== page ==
The idea for this column came about after watching ASU play Oregon, while at Four Peaks Brewery in Tempe. It was a disappointing evening for the Sun Devils, as well as myself. In the midst of it all, I looked at my life, talked to a friend on the phone in Payson, and headed over to the local liquor/beer store. How did that bring me to write this? Simply -- I further understood that I'm a beer geek, at least a somewhat smart guy, and a decent writer -- and those things put together mean that I should be writing about beer once in a while.
It was while talking to my friend in Payson that I realized the beer geek part, truly. We were talking about things when I rattled off some analysis of the Four Peaks Pumpkin Porter that I'd just had, in part to defend my "spirited" ways. My analysis? Disappointing. I'd heard much about this beer but found it to be very drinkable, but nothing exceptional. An example I suppose why Four Peaks hasn't medaled in years at the Great American Beer Festival in Denver. When I think Pumpkin Porter, I just have a different expectation. I expect the Pumpkin to say "hellooooo" to me. I expect some cinnamon on the aroma, with hint of it on the back of a sip. That would be a great Pumpkin Porter -- this was not. It was drinkable, solid, a good beer for the college folks in Tempe. But after one of those, I turned back to my friend's pitcher of Kilt Lifter. The Pumpkin Porter was simply not worth the $4.25 for a pint. If I'm merely looking for a good, drinkable beer, I'll take a Kilt Lifter instead.
So this is where it all came about. I love my beer. I take pride in not abusing. I'm not hunched over four or five pints every night. (Days not drinking are important, too -- that's how you really come to enjoy when you do drink.) I try to match my beer to the occasion -- that's not always easy, but it is rewarding. People think that wine is the only thing to match, wrong. Beer has an incredible amount of possibilities if you simply take the time to try to understand and explore them. I also like to age my beer. I spent quite a bit on some brews lately, of that, at least a 1/3 of what I spent was on beers that I probably won't drink for a year or two. Aging the right beers can be incredibly rewarding -- especially when you pull one out to share with good friends to celebrate a special occasion.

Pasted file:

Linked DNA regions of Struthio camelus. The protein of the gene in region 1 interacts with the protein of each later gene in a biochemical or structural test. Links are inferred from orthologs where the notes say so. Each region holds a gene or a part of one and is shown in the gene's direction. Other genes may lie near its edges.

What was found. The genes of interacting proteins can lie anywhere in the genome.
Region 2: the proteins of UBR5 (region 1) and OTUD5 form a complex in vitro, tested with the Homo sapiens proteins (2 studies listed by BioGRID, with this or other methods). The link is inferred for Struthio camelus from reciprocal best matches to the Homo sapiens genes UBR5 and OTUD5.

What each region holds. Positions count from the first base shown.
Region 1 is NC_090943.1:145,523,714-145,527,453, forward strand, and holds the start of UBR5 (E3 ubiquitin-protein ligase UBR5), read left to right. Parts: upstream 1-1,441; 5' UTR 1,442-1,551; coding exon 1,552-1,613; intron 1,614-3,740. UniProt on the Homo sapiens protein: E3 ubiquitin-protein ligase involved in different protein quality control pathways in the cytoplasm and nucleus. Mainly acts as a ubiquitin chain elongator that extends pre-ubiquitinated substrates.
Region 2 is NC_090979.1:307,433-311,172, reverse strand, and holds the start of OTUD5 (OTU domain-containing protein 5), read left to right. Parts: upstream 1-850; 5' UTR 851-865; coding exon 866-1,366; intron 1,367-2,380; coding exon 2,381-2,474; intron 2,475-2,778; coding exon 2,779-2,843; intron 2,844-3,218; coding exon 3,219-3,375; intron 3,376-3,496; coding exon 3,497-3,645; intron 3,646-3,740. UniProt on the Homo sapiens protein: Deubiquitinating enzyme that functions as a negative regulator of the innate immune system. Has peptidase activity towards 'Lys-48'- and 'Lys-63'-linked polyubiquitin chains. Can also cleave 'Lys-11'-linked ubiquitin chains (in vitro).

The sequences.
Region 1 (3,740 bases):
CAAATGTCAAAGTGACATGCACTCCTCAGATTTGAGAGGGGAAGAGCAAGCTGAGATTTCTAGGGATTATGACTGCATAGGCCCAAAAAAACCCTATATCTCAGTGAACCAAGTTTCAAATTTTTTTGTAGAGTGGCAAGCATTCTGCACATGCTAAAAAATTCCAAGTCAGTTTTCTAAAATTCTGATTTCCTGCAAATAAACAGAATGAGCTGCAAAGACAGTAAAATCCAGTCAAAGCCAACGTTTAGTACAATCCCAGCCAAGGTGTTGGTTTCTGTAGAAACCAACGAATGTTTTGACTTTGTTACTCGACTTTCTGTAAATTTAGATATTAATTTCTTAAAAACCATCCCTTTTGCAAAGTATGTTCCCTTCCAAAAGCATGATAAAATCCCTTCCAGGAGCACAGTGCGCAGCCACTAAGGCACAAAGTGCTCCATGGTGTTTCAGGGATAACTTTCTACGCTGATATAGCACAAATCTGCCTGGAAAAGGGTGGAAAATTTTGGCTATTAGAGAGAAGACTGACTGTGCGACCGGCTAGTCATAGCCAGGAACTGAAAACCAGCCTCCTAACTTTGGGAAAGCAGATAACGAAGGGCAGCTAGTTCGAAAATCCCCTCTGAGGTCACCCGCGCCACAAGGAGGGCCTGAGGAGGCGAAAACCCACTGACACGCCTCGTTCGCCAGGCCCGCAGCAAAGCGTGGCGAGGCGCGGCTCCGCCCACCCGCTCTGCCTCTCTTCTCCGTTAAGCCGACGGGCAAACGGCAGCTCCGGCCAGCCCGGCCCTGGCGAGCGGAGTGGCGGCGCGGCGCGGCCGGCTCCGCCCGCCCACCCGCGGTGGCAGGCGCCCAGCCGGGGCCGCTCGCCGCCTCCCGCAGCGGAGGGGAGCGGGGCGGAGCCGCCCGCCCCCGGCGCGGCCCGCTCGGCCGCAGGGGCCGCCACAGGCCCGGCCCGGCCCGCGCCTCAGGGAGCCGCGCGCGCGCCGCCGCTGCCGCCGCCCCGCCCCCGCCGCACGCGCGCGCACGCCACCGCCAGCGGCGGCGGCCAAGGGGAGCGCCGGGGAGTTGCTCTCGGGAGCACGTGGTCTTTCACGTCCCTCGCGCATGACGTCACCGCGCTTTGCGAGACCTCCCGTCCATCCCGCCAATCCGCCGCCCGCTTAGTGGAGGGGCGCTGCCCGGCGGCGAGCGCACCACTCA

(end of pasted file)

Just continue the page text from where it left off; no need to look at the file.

I e-mailed the editor at the Rim Review this idea, and she approved it. I'll look to write this one or two times per month, depending on what's happening. I'll provide you with some insight into the beer world, including perhaps a selection or two available locally. For example, in December, I'll talk about some holiday beers. Since I am a history writer as well, you'll probably see some history mixed in as well. Homebrewers, feel free to write in, as well. I know that we've got a number of you in this area and I want to hear from you. It's been a while since I've had time to brew, but it is a great experience when I get to do it.
Whenever I'm in the Valley, I try to go to Tops Liquor in Tempe, especially if it's been a few months. Tops is located right by the ASU campus and also has a sister location on Country Club called Sun Devil Liquors. This is not meant to criticize our local beer stores. It's just that at Tops I can buy by the bottle, and the selection is a little bit better because it is Phoenix. So therefore I turn to a smorgasbord of stuff, some of which I know will be -- disappointing. (Great name does not always equal great beer.) The first thing on my list this time? Lakefront Brewery's New Grist. I'll admit that this isn't a new beer to me. I snagged a couple of bottles the last time I was at Tops. New Grist is gluten free, part of a group of sorghum beers that have come to market in the past year. Lakefront Brewery is also located in Milwaukee, Wisconsin, and only recently began distributing there beer out here. I toured their brewery in 2005. It was awesome. Their tour has been written about in Maxim magazine and the main part of the brewery is like an old polka hall -- something that continually inspires me when I think about it.